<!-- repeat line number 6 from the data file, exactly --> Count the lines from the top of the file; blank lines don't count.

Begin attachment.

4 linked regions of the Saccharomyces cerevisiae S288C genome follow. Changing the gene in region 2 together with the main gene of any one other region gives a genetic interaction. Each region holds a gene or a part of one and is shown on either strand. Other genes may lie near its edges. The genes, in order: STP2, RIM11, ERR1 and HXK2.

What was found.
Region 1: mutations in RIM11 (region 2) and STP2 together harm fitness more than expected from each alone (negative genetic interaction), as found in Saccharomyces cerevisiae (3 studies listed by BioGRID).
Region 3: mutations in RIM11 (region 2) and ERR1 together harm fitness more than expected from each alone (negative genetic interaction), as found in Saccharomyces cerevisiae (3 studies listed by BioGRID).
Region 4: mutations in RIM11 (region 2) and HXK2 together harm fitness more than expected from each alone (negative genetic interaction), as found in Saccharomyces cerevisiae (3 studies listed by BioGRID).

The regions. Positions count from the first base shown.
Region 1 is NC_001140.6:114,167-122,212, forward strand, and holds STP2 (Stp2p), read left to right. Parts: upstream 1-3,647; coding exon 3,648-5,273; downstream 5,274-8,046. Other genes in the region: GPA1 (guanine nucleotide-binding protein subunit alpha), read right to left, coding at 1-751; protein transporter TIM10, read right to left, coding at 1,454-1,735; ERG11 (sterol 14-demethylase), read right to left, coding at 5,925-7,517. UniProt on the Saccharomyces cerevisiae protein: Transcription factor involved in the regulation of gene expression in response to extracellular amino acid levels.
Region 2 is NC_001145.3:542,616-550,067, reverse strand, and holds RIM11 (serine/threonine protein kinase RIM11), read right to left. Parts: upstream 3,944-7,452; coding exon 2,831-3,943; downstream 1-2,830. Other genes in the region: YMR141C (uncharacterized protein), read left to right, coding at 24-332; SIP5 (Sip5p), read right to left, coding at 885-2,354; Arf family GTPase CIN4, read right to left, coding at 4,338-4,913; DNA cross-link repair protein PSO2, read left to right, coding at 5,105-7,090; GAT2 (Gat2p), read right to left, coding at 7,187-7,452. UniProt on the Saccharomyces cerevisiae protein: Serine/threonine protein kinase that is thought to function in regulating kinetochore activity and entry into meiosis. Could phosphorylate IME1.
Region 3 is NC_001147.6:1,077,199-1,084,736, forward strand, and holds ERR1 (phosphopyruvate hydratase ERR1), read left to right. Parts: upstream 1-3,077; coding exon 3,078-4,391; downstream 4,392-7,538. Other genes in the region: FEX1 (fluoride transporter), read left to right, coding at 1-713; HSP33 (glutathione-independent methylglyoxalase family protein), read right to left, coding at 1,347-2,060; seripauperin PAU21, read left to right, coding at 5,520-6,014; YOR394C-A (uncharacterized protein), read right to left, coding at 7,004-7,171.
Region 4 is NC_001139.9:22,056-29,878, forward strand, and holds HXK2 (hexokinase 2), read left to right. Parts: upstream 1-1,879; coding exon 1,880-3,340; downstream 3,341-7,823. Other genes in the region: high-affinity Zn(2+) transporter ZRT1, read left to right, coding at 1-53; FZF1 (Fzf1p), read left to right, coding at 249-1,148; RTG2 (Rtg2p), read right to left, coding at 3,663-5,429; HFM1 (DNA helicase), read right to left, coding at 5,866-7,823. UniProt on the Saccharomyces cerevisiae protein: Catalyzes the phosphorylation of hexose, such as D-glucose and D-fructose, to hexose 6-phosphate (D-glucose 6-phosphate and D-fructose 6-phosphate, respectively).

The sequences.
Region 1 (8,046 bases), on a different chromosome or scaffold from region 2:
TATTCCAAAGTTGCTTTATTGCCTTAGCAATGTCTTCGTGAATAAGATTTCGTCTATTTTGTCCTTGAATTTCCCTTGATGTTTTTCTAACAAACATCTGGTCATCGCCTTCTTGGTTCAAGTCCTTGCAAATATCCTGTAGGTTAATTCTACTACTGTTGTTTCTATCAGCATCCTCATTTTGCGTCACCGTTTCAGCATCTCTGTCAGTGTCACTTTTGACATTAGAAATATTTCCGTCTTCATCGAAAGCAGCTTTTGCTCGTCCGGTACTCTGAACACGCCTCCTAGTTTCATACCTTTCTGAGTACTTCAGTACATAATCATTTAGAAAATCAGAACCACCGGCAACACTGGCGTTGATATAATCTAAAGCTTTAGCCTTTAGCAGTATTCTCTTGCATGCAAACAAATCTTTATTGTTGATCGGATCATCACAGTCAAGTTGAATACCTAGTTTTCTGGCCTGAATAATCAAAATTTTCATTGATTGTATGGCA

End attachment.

The regions. Positions count from the first base shown.